Trump is getting heat for his threat to impose tariffs on “imported” cars in order to help American car companies. But what about all the “American” cars built outside America?
And what about the “import” brands that build their cars here?
Toyota has a yuge operation in California. Nissan builds its trucks in Tennessee. Honda has plants in Ohio. BMW builds SUVS in South Carolina. Are these “imported” cars? Should they receive protection from the “foreign” competition – even if the brand in question happens to have its corporate HQ here?
The fulsome scurvy truth is there’s no such thing as an “American” car – or an “imported” one. Not anymore.
Not as they used to be.
People outside the business don’t realize how international not just the car companies have become but also the cars – most of which wouldn’t run without common parts from Bosch (injectors) and Denso (electronics) and ZF (transmissions) and a bunch of others, regardless of the brand on the fender.
The current Ford Mustang, as a for-instance. It was specifically designed not just for America but also for Europe and other export markets. The influence of this works both ways. One way – in the case of the Mustang – is that it remained rear-wheel-drive. American Mustang buyers demand this – would revolt if Ford changed this to the more common front-wheel-drive layout. So, that stayed. But the Mustang also got a standard four cylinder engine – with a turbo – which was done to make the car more agreeable to European/export market buyers who have to deal with (among other things) gas prices twice as high as what we pay.
The point is, the architecture – an industry term – is global. Go visit a major automaker’s web page; read about it for yourself.
Did you know that Jaguar (and Land Rover) are owned by an Indian conglomerate? They are British in heritage, but no longer English. Should they be hit with punitive taxes on account of this? How about all the Buicks GM builds in China? Speaking of that . . . who do you suppose owns Volvo these days? Hint: It’s not the Swedes.
The point here is that imposing tariffs based on who’s an “import” and who’s not is going to be yugely problematic. Trump is operating on the basis of a false premise – one that hasn’t existed in fact since at least the 1980s. In those days, one could at least speak accurately of imported and domestic cars. It is much harder to do so today without it just being idiot demagoguery cynically calculated to inflame the boobs who don’t know any better. Who think, for instance, that their all-American truck was actually made in American rather than hecho en Mexico.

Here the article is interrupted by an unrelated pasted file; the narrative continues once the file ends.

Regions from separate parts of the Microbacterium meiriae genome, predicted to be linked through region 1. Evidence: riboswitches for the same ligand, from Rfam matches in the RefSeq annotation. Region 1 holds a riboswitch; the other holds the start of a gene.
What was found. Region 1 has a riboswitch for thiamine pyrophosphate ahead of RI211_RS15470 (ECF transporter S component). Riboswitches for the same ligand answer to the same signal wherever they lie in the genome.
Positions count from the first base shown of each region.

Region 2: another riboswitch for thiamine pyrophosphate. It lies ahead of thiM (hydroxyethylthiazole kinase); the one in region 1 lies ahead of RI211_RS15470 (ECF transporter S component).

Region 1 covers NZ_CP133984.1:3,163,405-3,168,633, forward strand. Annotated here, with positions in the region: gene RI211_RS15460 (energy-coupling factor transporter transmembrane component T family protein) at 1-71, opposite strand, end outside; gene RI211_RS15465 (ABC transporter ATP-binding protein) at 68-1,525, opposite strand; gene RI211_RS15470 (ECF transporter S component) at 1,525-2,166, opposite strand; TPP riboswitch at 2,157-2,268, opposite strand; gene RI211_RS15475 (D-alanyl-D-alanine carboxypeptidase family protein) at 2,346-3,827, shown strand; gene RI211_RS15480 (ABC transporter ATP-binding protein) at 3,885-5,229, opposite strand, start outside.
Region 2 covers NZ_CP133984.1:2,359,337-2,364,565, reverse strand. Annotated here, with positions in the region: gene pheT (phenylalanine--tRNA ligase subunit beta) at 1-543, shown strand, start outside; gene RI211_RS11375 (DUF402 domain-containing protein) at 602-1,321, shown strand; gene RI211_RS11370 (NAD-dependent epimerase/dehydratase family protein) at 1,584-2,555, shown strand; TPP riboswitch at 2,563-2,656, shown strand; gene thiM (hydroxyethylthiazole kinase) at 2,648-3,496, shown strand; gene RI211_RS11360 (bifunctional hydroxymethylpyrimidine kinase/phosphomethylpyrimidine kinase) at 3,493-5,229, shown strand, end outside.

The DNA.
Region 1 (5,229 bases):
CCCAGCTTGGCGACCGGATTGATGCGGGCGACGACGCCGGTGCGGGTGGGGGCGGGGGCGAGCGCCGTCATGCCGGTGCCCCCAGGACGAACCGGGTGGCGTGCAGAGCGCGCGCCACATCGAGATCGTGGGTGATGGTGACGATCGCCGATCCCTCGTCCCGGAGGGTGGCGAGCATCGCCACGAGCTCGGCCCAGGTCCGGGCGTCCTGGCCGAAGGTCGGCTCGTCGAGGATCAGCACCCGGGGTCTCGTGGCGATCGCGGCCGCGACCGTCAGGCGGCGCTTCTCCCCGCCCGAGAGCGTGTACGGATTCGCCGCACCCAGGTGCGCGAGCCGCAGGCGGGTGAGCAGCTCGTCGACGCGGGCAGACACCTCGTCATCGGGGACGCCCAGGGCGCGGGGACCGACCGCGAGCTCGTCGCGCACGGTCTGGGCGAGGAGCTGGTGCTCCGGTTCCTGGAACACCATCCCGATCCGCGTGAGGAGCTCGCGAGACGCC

The real problem – which Trump could address without resorting to idiot demagoguery – is not “unfair trade” but stupid (and morally unjustifiable) regulations emanating from Washington. For instance, Corporate Average Fuel Efficiency (CAFE) regs which raise the cost of cars in order to make them use less gas. Which in the first place is none of the government’s proper business.
It’s your car. And in the second place, it’s your gas.
You pay for both. Which makes it no more the government’s business than where you choose to eat and how much you choose to eat. People would get their backs up about the latter – if the government began decreeing where they were allowed to eat – and telling them how much they could eat. It’s the same principle.
CAFE has made cars cost literally thousands of dollars more than they otherwise would. Far more than they do as the result of “unfair” trade. This is not conjecture. It’s verifiable fact. CAFE – the pressure to make every car an economy car, in terms of its average fuel consumption – has pushed the car manufacturers (“foreign” and “domestic”) to add direct injection in place of port fuel injection and put transmissions with nine and ten speeds in ordinary family cars. These “save gas” – but cost money.
And that makes it our business – not Uncle’s.
Getting Uncle out of the business of dictating mandatory minimum MPGs would be a boon to everyone, import and domestic alike. It might result in more “gas guzzlers” being made. But that doesn’t mean fuel-efficient cars wouldn’t be available – so long as natural market demand exists for them. It just means the government would no longer be in the business of punishing those who have different demands.
Another productive thing Trump could do would be to get the government out of the “safety” business – which is also none of the government’s business. It is important to define our terms here. We are not talking about defective cars or cars that aren’t roadworthy. Just cars that don’t meet the government’s arbitrary criteria regarding how well they withstand crashing into things.
This, again, is properly our business.
Once upon a time, it was. People could choose very efficient – and very light – cars that maybe couldn’t take a broadside as well as a Cadillac Sedan deVille but also didn’t cost as much as a Sedan deVille and used a lot less gas, too.
The government took those choices away. Trump could give them back.
And unlike the idiotic tariff threats he’s making – which would hurt the car business as well as car buyers – getting Uncle out of the MPG and “safety” business would help everyone.
Well, except for the useless eaters in Washington – who make a fat living inserting themselves into things which are none of their got-damned business.
. . .
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